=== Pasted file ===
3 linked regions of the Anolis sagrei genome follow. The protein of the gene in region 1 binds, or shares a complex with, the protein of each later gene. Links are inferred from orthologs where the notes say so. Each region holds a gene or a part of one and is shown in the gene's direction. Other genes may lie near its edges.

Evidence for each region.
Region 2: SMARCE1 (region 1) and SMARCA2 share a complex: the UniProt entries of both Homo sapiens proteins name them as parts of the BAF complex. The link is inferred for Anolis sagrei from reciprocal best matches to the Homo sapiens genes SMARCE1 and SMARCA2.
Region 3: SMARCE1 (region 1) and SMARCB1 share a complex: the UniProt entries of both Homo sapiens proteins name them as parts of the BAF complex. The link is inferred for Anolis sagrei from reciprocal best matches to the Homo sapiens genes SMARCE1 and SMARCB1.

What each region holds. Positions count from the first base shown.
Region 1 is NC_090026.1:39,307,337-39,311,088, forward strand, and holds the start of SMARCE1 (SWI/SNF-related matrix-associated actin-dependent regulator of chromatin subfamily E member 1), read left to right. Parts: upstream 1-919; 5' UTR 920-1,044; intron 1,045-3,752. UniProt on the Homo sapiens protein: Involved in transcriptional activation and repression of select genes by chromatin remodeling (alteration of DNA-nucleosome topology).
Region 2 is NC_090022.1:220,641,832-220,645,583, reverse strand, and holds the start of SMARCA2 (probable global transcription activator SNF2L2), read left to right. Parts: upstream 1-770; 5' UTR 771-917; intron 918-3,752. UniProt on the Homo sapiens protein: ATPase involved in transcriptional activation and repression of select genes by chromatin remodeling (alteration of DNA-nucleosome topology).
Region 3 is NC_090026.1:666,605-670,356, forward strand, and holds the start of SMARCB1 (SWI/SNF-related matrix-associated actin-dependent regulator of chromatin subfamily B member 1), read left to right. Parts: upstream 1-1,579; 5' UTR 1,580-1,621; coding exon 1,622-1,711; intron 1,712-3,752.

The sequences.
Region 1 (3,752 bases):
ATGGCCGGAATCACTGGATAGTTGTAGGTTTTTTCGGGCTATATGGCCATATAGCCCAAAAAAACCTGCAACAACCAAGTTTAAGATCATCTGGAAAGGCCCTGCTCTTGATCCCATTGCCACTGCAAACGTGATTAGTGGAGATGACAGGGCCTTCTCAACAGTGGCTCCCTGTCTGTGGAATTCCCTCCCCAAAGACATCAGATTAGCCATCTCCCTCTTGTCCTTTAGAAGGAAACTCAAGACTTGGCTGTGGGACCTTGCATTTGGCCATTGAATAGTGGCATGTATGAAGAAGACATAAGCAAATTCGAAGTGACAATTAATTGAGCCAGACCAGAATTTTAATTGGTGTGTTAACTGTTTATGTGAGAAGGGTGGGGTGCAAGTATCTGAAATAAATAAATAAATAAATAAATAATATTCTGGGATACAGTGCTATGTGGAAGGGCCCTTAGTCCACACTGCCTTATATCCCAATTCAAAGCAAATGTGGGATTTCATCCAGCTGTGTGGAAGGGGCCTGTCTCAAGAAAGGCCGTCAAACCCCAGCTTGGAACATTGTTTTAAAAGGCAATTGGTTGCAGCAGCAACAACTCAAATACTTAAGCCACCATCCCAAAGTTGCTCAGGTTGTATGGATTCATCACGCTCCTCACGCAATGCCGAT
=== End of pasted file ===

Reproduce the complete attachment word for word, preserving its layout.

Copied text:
3 linked regions of the Anolis sagrei genome follow. The protein of the gene in region 1 binds, or shares a complex with, the protein of each later gene. Links are inferred from orthologs where the notes say so. Each region holds a gene or a part of one and is shown in the gene's direction. Other genes may lie near its edges.

Evidence for each region.
Region 2: SMARCE1 (region 1) and SMARCA2 share a complex: the UniProt entries of both Homo sapiens proteins name them as parts of the BAF complex. The link is inferred for Anolis sagrei from reciprocal best matches to the Homo sapiens genes SMARCE1 and SMARCA2.
Region 3: SMARCE1 (region 1) and SMARCB1 share a complex: the UniProt entries of both Homo sapiens proteins name them as parts of the BAF complex. The link is inferred for Anolis sagrei from reciprocal best matches to the Homo sapiens genes SMARCE1 and SMARCB1.

What each region holds. Positions count from the first base shown.
Region 1 is NC_090026.1:39,307,337-39,311,088, forward strand, and holds the start of SMARCE1 (SWI/SNF-related matrix-associated actin-dependent regulator of chromatin subfamily E member 1), read left to right. Parts: upstream 1-919; 5' UTR 920-1,044; intron 1,045-3,752. UniProt on the Homo sapiens protein: Involved in transcriptional activation and repression of select genes by chromatin remodeling (alteration of DNA-nucleosome topology).
Region 2 is NC_090022.1:220,641,832-220,645,583, reverse strand, and holds the start of SMARCA2 (probable global transcription activator SNF2L2), read left to right. Parts: upstream 1-770; 5' UTR 771-917; intron 918-3,752. UniProt on the Homo sapiens protein: ATPase involved in transcriptional activation and repression of select genes by chromatin remodeling (alteration of DNA-nucleosome topology).
Region 3 is NC_090026.1:666,605-670,356, forward strand, and holds the start of SMARCB1 (SWI/SNF-related matrix-associated actin-dependent regulator of chromatin subfamily B member 1), read left to right. Parts: upstream 1-1,579; 5' UTR 1,580-1,621; coding exon 1,622-1,711; intron 1,712-3,752.

The sequences.
Region 1 (3,752 bases):
ATGGCCGGAATCACTGGATAGTTGTAGGTTTTTTCGGGCTATATGGCCATATAGCCCAAAAAAACCTGCAACAACCAAGTTTAAGATCATCTGGAAAGGCCCTGCTCTTGATCCCATTGCCACTGCAAACGTGATTAGTGGAGATGACAGGGCCTTCTCAACAGTGGCTCCCTGTCTGTGGAATTCCCTCCCCAAAGACATCAGATTAGCCATCTCCCTCTTGTCCTTTAGAAGGAAACTCAAGACTTGGCTGTGGGACCTTGCATTTGGCCATTGAATAGTGGCATGTATGAAGAAGACATAAGCAAATTCGAAGTGACAATTAATTGAGCCAGACCAGAATTTTAATTGGTGTGTTAACTGTTTATGTGAGAAGGGTGGGGTGCAAGTATCTGAAATAAATAAATAAATAAATAAATAATATTCTGGGATACAGTGCTATGTGGAAGGGCCCTTAGTCCACACTGCCTTATATCCCAATTCAAAGCAAATGTGGGATTTCATCCAGCTGTGTGGAAGGGGCCTGTCTCAAGAAAGGCCGTCAAACCCCAGCTTGGAACATTGTTTTAAAAGGCAATTGGTTGCAGCAGCAACAACTCAAATACTTAAGCCACCATCCCAAAGTTGCTCAGGTTGTATGGATTCATCACGCTCCTCACGCAATGCCGAT